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The Life and Correspondence of Robert Southey
Robert Southey to Henry Taylor, 24 January 1827

Vol. I Contents
Early Life: I
Early Life: II
Early Life: III
Early Life: IV
Early Life: V
Early Life: VI
Early Life: VII
Early Life: VIII
Early Life: IX
Early Life: X
Early Life: XI
Early Life: XII
Early Life: XIII
Early Life: XIV
Early Life: XV
Early Life: XVI
Early Life: XVII
Ch. I. 1791-93
Ch. II. 1794
Ch. III. 1794-95
Ch. IV. 1796
Ch. V. 1797
Vol. II Contents
Ch. VI. 1799-1800
Ch. VII. 1800-1801
Ch. VIII. 1801
Ch. IX. 1802-03
Ch. X. 1804
Ch. XI. 1804-1805
Vol. III Contents
Ch. XII. 1806
Ch. XIII. 1807
Ch. XIV. 1808
Ch. XV. 1809
Ch. XVI. 1810-1811
Ch. XVII. 1812
Vol. IV Contents
Ch. XVIII. 1813
Ch. XIX. 1814-1815
Ch. XX. 1815-1816
Ch. XXI. 1816
Ch. XXII. 1817
Ch. XXIII. 1818
Ch. XXIV. 1818-1819
Vol. IV Appendix
Vol. V Contents
Ch. XXV. 1820-1821
Ch. XXVI. 1821
Ch. XXVII. 1822-1823
Ch. XXVIII. 1824-1825
Ch. XXIX. 1825-1826
Ch. XXX. 1826-1827
Ch. XXXI. 1827-1828
Vol. V Appendix
Vol. VI Contents
Ch. XXXII. 1829
Ch. XXXIII. 1830
Ch. XXXIV. 1830-1831
Ch. XXXV. 1832-1834
Ch. XXXVI. 1834-1836
Ch. XXXVII. 1836-1837
Ch. XXXVIII. 1837-1843
Vol. VI Appendix
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“Keswick, Jan. 24. 1827.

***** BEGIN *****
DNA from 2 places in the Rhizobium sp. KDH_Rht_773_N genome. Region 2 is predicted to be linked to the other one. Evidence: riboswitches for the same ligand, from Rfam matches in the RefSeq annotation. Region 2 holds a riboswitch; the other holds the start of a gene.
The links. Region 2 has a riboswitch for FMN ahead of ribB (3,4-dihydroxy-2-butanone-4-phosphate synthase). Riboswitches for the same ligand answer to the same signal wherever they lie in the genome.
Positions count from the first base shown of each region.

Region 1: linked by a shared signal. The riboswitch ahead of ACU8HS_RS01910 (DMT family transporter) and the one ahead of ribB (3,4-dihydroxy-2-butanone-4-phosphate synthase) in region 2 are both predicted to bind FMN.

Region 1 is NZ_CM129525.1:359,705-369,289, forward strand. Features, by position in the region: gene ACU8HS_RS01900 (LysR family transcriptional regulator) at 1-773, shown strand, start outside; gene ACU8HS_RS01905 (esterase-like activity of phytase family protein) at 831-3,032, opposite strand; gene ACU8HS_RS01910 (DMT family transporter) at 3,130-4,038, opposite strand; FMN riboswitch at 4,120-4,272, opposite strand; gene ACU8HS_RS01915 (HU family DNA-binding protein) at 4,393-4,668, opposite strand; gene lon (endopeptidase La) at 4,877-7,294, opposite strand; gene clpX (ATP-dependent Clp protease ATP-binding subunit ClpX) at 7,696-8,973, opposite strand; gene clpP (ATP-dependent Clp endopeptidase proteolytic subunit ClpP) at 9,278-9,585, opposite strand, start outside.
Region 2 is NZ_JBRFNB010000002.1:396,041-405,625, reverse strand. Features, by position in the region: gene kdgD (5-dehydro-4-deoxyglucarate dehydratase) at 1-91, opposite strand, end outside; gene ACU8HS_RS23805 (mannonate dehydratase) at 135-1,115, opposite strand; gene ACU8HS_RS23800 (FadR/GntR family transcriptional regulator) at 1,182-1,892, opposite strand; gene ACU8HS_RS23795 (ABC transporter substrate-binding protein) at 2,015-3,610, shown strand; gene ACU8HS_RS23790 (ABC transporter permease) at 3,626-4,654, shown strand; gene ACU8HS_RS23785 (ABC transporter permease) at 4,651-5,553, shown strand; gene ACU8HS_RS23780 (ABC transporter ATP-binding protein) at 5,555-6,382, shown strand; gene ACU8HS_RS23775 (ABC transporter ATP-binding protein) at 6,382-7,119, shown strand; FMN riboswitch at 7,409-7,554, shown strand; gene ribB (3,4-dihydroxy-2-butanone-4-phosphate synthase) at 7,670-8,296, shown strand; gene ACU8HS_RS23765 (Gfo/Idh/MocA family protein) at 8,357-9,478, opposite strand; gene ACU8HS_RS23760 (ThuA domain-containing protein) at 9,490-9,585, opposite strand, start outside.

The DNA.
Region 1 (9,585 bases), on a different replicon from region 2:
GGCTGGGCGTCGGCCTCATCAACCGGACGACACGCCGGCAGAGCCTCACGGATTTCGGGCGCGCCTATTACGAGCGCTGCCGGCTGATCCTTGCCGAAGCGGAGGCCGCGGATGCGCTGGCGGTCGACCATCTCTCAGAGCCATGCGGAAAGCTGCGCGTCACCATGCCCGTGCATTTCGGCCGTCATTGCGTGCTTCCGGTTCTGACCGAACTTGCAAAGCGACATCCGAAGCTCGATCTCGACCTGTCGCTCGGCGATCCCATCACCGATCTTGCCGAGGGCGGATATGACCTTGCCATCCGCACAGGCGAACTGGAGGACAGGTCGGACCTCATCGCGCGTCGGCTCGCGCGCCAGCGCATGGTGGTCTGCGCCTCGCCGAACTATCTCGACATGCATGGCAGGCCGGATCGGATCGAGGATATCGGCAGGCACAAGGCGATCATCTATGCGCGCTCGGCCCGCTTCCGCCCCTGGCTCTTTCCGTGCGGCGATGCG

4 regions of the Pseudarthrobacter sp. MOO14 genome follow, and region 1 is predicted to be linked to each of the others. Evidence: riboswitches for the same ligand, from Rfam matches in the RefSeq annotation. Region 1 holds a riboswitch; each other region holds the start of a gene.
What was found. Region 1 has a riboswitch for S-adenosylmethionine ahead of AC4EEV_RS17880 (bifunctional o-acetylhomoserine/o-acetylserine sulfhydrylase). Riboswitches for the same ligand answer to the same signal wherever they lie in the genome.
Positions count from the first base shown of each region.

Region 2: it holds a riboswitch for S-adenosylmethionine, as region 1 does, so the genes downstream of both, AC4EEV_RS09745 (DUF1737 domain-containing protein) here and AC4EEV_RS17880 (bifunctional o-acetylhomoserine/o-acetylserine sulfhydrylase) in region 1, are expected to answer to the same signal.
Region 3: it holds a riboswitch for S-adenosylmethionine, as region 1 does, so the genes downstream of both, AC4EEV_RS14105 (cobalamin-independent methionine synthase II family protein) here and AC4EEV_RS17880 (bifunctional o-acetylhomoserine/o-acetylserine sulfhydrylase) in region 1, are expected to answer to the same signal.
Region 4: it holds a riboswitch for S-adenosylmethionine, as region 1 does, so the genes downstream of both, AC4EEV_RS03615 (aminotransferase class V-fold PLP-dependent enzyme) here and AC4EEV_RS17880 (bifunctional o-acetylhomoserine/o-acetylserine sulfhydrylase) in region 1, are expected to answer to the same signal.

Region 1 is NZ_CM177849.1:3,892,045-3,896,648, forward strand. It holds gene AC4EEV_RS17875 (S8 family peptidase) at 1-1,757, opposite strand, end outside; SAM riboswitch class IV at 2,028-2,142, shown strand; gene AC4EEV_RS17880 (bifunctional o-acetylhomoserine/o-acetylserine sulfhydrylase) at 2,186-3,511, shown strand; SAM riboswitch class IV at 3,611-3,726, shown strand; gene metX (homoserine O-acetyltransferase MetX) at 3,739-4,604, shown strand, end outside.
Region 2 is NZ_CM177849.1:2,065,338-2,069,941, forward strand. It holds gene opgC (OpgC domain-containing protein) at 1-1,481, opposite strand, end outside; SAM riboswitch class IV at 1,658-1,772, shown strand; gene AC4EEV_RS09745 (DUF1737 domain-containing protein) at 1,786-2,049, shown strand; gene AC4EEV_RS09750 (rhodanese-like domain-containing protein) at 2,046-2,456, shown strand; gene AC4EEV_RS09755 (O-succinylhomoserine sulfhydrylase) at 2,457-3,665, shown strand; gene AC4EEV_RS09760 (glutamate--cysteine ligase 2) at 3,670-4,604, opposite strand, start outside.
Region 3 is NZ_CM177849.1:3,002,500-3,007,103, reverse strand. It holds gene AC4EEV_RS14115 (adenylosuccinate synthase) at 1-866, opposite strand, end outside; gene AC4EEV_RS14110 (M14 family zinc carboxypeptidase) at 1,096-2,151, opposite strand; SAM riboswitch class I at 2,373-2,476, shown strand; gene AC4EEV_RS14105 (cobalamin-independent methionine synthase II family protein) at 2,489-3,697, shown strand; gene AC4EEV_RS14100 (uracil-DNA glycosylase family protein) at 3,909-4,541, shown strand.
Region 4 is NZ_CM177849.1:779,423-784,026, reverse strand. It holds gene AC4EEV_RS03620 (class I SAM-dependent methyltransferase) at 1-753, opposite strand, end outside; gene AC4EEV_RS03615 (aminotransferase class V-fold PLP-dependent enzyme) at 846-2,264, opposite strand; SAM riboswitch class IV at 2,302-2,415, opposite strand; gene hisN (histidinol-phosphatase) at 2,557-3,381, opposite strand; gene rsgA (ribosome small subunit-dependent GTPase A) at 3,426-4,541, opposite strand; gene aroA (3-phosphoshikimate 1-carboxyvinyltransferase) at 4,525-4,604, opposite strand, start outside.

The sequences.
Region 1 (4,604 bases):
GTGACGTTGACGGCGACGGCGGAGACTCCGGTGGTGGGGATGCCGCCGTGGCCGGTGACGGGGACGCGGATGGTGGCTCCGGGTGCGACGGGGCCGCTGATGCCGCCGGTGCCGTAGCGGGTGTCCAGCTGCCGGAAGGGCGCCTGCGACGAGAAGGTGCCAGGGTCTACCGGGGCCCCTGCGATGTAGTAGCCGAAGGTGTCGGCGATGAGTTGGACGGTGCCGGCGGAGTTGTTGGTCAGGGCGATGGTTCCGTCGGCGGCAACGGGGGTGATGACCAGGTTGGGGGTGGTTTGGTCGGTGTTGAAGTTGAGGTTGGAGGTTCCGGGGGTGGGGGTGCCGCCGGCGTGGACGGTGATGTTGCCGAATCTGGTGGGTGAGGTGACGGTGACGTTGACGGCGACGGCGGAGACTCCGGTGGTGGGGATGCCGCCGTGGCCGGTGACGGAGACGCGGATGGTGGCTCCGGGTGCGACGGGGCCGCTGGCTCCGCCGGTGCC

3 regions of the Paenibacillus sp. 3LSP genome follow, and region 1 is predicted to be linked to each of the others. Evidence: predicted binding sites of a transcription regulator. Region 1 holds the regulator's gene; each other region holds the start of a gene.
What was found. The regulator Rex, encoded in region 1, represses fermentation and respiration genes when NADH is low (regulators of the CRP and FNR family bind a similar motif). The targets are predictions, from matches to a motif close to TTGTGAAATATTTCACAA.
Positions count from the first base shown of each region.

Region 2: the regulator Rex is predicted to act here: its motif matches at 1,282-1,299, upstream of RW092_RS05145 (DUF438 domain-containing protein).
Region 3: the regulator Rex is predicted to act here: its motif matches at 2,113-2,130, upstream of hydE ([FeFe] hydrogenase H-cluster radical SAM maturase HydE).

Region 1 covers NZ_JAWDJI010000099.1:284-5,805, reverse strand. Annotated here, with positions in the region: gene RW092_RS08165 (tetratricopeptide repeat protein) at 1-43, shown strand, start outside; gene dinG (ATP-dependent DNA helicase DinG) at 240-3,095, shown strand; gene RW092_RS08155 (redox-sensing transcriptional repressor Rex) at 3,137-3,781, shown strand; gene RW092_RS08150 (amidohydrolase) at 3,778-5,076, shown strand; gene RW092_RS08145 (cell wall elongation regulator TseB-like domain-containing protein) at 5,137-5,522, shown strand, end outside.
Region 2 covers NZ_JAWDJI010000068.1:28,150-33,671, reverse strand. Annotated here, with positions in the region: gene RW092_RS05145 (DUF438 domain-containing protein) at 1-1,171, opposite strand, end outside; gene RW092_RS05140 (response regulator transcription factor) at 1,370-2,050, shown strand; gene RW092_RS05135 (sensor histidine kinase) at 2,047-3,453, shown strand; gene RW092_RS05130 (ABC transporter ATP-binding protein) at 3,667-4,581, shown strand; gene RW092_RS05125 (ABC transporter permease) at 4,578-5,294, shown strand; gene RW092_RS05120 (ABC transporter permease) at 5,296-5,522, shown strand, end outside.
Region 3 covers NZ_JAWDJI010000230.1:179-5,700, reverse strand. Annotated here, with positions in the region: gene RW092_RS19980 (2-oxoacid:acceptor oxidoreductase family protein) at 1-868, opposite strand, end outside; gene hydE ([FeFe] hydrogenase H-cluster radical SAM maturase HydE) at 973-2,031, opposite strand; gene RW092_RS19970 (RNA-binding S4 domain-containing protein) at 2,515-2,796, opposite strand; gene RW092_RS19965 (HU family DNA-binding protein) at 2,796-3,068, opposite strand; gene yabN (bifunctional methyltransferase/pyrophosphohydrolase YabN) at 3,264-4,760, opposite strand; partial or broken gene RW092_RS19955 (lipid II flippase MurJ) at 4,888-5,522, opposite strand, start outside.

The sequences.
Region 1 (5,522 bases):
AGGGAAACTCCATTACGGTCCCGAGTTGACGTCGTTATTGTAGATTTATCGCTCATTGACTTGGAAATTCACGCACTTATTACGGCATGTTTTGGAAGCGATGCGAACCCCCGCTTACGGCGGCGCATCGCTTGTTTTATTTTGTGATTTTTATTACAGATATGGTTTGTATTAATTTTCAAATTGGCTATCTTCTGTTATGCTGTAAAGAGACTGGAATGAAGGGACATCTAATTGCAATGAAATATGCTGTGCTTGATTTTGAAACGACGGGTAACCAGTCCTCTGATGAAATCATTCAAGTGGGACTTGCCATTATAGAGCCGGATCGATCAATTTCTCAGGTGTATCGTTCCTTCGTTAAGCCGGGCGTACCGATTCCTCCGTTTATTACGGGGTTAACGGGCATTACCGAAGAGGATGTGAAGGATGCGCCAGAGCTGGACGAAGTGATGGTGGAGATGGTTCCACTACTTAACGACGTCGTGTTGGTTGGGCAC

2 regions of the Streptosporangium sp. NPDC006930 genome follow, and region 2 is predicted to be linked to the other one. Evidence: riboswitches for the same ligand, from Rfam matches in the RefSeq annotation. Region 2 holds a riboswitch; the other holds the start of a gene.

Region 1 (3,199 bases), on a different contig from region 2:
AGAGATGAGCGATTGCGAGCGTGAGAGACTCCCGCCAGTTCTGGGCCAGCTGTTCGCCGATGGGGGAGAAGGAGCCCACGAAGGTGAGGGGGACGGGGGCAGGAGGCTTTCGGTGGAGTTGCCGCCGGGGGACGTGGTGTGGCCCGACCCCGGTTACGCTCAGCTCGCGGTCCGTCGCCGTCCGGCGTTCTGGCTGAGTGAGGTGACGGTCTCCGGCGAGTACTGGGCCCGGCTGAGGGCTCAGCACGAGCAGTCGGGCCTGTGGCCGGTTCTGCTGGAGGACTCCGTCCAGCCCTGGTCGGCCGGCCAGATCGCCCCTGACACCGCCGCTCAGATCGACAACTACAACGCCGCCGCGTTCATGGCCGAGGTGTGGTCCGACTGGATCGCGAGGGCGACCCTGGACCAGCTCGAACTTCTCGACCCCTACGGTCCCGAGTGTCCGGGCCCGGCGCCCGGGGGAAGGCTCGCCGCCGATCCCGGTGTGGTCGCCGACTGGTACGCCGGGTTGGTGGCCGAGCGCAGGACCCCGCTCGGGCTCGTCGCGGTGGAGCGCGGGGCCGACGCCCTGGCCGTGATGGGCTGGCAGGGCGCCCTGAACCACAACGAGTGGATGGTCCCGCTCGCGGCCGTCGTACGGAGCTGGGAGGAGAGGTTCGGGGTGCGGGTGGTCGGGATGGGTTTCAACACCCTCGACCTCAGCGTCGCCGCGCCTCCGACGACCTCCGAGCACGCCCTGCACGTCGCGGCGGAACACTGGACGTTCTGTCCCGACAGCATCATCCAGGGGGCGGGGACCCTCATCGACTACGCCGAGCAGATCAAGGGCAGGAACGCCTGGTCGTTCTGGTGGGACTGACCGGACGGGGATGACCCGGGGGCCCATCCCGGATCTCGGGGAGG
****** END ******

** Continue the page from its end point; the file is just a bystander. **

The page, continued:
“My dear H. T.,

“. . . . . You do not tell me that you are better, which is what I most wish to hear. If a wish could bring you and your father here, you should see these mountains as they are now, in the full glory of snow, and clouds, and sunshine.

“I have a melancholy letter from Leyden. Mrs. Bilderdijk has been for fifteen weeks confined to her chamber, and mostly to her bed, and it is not intimated that she is recovering. B., himself, speaks of his own health and faculties as sensibly impairing day by day. The only hopeful sign is the warmth and animation with which he writes. I wish I could go to see him this year; but that is not possible, and therefore I can hardly hope to meet him again in this world. I am now reading his fragment of the Deluge, and shall go through the rest of his
Ætat. 52. OF ROBERT SOUTHEY. 285
works, in full intention of making them known, sooner or later, and, with your help, to the English readers.

“My old acquaintance (those, I mean, who were elders when I was a young man) are dropping on all sides. One very remarkable one is just gone to his rest after a pilgrimage of fourscore years. Edward Williams, the Welsh bard, whom, under his Welsh name of Iolo*, some lines in Madoc were intended to describe and gratify. He was the most eccentric man I ever knew, in whose eccentricity there was no affectation, and in whose conduct there was nothing morally wrong. Poor fellow! with a wild head and a warm heart, he had the simplicity of a child and the tenderness of a woman, and more knowledge of the traditions and antiquities of his own country than it is to be feared will ever be possessed by any one after him. I could tell you some odd anecdotes of him which ought not to be lost.

“God bless you!

R. S.”